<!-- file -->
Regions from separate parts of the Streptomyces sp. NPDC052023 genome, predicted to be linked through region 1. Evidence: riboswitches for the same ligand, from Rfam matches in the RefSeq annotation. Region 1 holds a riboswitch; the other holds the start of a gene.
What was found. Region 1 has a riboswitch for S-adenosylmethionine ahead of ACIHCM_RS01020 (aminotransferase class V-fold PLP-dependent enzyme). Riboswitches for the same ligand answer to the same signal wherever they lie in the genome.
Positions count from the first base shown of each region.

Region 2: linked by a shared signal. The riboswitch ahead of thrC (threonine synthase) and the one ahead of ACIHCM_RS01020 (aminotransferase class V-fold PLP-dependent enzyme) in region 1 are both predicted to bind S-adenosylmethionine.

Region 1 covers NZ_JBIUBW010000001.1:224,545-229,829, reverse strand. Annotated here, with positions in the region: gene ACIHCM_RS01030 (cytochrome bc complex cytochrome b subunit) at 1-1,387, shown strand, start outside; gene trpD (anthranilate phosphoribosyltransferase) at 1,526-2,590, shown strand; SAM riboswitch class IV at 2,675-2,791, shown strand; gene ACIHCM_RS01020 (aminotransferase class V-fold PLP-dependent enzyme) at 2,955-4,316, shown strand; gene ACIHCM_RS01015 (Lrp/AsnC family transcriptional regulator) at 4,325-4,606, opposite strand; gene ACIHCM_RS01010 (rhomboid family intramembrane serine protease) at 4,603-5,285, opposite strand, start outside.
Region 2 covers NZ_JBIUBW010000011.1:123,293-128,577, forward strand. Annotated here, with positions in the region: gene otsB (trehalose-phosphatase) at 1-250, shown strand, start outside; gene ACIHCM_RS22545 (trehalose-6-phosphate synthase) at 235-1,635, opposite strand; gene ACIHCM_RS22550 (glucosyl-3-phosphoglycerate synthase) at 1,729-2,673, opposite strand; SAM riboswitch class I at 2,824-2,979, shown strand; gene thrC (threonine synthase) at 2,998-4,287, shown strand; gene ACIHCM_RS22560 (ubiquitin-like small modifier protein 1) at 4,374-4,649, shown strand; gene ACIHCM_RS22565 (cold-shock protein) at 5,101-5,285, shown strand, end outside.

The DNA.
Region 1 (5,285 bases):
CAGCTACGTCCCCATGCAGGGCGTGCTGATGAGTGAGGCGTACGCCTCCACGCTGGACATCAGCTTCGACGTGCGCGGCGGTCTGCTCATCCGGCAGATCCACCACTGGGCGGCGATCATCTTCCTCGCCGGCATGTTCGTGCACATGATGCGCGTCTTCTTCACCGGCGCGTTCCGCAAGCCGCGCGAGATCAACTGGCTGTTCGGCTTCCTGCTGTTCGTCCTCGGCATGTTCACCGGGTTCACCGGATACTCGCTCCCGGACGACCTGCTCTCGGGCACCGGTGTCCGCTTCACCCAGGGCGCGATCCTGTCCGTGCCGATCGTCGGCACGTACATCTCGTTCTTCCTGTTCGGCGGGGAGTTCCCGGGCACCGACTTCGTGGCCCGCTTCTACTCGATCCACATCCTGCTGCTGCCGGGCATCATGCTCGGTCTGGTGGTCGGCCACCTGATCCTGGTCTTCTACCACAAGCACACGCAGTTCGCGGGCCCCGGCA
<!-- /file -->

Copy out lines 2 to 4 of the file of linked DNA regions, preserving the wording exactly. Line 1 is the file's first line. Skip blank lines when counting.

What was found. Region 1 has a riboswitch for S-adenosylmethionine ahead of ACIHCM_RS01020 (aminotransferase class V-fold PLP-dependent enzyme). Riboswitches for the same ligand answer to the same signal wherever they lie in the genome.
Positions count from the first base shown of each region.

Region 2: linked by a shared signal. The riboswitch ahead of thrC (threonine synthase) and the one ahead of ACIHCM_RS01020 (aminotransferase class V-fold PLP-dependent enzyme) in region 1 are both predicted to bind S-adenosylmethionine.